The basic history is as follows… in the latter stages of the Sengoku Jidai (late 16th Century), Hayashizaki Jinsuke Shigenobu created an art of sword drawing, which he named Shinmei Muso Ryu. Hayashizaki had a large influence on the practice of sword, specifically in the area of sword drawing (despite the popular claims, he didn't invent sword drawing, although he was largely responsible for popularising the term "Iai", which indeed may have started with him… other, older systems, such as Tenshinsho Den Katori Shinto Ryu had already been incorporating sword drawing [batto] methods for a century or more). This gave rise to a number of descendant systems, such as Tamiya Ryu (founded by one of Hayashizaki's earliest students), and his own system would take on a number of names as the years went on, such as Hayashizaki Ryu, Jushin Ryu, until we get to the 7th headmaster, Hasegawa Hidenobu (Hidenobu also being pronounced "Eishin"), who is sometimes considered the founder (or foundation) of the lines bearing his name, the Eishin Ryu (which include Muso Jikiden Eishin Ryu and Muso Shinden Ryu). Among the major contributions that Hasegawa imparted were an alteration from the use of a tachi to a a katana (which had become popular at the time), and the creation of a set of seated techniques from tatehiza (a kneeling posture with one raised knee), known as Tatehiza no Bu.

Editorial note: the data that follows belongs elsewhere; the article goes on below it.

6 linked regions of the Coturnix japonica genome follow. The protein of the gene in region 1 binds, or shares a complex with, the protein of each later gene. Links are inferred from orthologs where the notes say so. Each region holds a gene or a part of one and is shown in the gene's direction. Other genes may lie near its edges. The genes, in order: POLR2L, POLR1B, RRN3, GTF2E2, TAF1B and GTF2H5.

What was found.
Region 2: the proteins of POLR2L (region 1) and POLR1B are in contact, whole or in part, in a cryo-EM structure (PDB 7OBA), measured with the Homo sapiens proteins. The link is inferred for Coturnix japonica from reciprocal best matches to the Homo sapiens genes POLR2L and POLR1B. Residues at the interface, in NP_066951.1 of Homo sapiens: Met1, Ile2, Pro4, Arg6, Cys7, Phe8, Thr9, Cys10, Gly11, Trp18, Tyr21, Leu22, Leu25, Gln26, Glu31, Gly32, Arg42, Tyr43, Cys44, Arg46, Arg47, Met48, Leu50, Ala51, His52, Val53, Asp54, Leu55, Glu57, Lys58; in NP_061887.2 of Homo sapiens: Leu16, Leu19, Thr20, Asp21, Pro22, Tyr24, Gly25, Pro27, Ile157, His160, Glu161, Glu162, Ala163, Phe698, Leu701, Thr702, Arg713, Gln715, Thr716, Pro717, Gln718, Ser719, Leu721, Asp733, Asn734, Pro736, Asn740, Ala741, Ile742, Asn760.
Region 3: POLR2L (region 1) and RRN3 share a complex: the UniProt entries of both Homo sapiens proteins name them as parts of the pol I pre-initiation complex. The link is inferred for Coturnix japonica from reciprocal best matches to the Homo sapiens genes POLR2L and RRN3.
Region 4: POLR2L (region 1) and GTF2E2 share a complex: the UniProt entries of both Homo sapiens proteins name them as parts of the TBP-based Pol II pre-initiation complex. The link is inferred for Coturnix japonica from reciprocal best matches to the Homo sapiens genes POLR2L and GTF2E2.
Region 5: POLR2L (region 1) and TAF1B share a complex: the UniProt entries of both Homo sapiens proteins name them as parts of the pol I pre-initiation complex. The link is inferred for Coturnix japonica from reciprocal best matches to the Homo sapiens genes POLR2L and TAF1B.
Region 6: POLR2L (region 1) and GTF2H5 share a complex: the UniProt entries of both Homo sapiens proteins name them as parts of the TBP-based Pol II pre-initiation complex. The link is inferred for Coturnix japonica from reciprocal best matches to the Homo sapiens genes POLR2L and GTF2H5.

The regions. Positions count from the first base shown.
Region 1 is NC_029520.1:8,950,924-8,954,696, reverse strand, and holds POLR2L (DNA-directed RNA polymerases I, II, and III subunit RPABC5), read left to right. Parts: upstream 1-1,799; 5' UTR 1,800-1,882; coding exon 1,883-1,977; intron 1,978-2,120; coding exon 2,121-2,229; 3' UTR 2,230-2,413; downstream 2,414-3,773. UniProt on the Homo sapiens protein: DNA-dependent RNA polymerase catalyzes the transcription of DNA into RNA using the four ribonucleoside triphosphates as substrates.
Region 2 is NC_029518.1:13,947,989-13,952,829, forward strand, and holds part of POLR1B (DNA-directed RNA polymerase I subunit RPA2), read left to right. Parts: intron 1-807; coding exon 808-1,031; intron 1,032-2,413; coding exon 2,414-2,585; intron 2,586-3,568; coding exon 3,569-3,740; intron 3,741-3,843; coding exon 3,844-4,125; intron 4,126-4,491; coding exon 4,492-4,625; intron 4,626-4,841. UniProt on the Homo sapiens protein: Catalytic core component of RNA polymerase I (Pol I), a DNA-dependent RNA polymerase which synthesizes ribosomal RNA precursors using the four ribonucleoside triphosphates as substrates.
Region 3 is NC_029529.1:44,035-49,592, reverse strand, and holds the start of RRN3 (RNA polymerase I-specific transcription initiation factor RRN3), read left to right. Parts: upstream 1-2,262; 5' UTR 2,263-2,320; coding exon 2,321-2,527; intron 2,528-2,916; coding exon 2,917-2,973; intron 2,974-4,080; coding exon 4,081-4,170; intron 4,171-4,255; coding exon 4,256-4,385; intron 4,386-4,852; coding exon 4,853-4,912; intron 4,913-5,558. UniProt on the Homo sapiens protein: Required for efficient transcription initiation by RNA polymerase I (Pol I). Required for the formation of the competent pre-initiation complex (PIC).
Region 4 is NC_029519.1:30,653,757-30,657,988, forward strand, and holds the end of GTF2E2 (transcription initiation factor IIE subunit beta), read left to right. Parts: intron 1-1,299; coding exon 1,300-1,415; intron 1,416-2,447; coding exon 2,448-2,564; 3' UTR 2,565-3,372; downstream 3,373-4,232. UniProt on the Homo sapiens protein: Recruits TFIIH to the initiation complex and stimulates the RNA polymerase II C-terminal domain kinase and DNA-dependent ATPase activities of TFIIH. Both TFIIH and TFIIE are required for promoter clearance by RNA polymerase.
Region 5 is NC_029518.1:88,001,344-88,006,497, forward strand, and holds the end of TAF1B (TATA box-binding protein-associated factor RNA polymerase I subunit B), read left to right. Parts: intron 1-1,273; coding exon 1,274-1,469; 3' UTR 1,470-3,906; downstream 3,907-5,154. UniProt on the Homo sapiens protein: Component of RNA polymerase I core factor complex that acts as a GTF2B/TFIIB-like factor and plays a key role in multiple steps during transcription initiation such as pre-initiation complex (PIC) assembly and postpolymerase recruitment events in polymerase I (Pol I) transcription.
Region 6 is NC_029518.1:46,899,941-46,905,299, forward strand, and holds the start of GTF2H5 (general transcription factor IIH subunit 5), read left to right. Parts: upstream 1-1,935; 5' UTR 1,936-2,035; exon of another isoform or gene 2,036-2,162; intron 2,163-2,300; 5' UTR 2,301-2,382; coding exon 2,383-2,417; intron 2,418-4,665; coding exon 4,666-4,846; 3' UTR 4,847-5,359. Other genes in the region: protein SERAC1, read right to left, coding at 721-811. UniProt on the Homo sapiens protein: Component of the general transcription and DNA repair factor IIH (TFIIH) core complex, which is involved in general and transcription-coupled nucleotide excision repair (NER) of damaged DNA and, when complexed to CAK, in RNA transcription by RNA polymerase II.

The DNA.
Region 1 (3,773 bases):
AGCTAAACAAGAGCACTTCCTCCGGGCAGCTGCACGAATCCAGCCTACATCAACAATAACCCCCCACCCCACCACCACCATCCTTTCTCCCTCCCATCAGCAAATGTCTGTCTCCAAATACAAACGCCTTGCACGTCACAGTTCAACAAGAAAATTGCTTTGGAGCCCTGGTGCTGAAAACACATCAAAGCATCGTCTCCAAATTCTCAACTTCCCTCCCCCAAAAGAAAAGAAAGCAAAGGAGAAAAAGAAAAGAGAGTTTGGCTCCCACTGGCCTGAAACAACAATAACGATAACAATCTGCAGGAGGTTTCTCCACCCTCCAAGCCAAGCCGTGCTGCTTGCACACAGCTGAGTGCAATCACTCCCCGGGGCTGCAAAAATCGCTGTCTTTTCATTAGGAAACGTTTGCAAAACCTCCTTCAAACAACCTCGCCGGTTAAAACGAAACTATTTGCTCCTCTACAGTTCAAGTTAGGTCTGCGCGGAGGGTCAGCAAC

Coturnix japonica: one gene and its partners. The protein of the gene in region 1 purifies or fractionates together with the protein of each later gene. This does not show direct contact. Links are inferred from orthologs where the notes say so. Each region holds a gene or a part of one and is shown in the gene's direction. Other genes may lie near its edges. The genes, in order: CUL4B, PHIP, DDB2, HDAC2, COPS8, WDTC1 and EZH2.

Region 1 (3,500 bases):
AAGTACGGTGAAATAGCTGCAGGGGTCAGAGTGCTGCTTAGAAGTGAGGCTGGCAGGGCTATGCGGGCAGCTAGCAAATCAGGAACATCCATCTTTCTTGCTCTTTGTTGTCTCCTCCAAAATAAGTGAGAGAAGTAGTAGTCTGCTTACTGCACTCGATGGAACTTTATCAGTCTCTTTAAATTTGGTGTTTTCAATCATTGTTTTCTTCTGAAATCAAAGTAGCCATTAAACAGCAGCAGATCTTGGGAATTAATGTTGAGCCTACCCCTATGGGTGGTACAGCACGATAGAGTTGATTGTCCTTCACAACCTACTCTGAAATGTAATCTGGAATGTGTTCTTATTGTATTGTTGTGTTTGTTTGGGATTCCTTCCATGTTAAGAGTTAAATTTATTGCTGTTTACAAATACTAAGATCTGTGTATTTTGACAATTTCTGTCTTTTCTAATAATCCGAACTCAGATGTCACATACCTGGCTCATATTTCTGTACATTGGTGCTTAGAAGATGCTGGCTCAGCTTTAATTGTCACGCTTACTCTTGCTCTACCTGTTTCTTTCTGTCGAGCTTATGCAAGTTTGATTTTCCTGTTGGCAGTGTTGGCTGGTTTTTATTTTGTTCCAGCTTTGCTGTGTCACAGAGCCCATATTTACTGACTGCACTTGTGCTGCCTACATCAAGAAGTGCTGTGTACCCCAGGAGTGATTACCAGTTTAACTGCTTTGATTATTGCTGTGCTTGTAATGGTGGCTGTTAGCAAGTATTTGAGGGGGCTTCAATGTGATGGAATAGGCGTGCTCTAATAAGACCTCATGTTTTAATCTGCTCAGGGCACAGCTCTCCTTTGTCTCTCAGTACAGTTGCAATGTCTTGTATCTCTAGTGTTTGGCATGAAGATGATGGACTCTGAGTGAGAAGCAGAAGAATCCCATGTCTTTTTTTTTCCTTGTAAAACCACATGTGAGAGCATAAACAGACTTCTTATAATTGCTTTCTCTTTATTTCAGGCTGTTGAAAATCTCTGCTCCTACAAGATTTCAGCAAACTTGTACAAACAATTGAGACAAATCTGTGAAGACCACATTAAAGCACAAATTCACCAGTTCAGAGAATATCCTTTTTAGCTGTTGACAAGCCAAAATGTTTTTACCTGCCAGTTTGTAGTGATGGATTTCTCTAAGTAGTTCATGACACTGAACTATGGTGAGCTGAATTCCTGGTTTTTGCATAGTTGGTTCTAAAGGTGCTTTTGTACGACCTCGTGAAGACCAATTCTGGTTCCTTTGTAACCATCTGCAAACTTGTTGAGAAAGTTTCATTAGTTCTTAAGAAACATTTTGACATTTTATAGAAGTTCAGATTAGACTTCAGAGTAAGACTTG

A student of Hasegawa's, named Omori Rokurozaemon (who was expelled from the school at one point…), also a former student of Shinkage Ryu and Ogasawara Ryu Buke Reiho (formal etiquette for the warriors) created a set of techniques from a different seated posture popularised by the Ogasawara Ryu, known as Seiza (and the methods became known as Seiza no Bu). After gaining re-admittance to the Ryu, these seiza techniques were added by the then headmaster, the 9th Soke Hayashi Rokudayu (although they weren't formally incorporated in the position they currently hold until the early 20th Century by Oe Masamichi [in the Muso Jikiden Eishin Ryu] - until then, they were still considered a separate, albeit related ryu-ha, given the name Omori Ryu). The Ryu became known as the Tosa Eishin Ryu, after settling in the Tosa domain, and continued through to the 11th head, after which the split between the two dominant lines occurred, giving rise to the Shimomura-ha and Tanimura-ha respectively.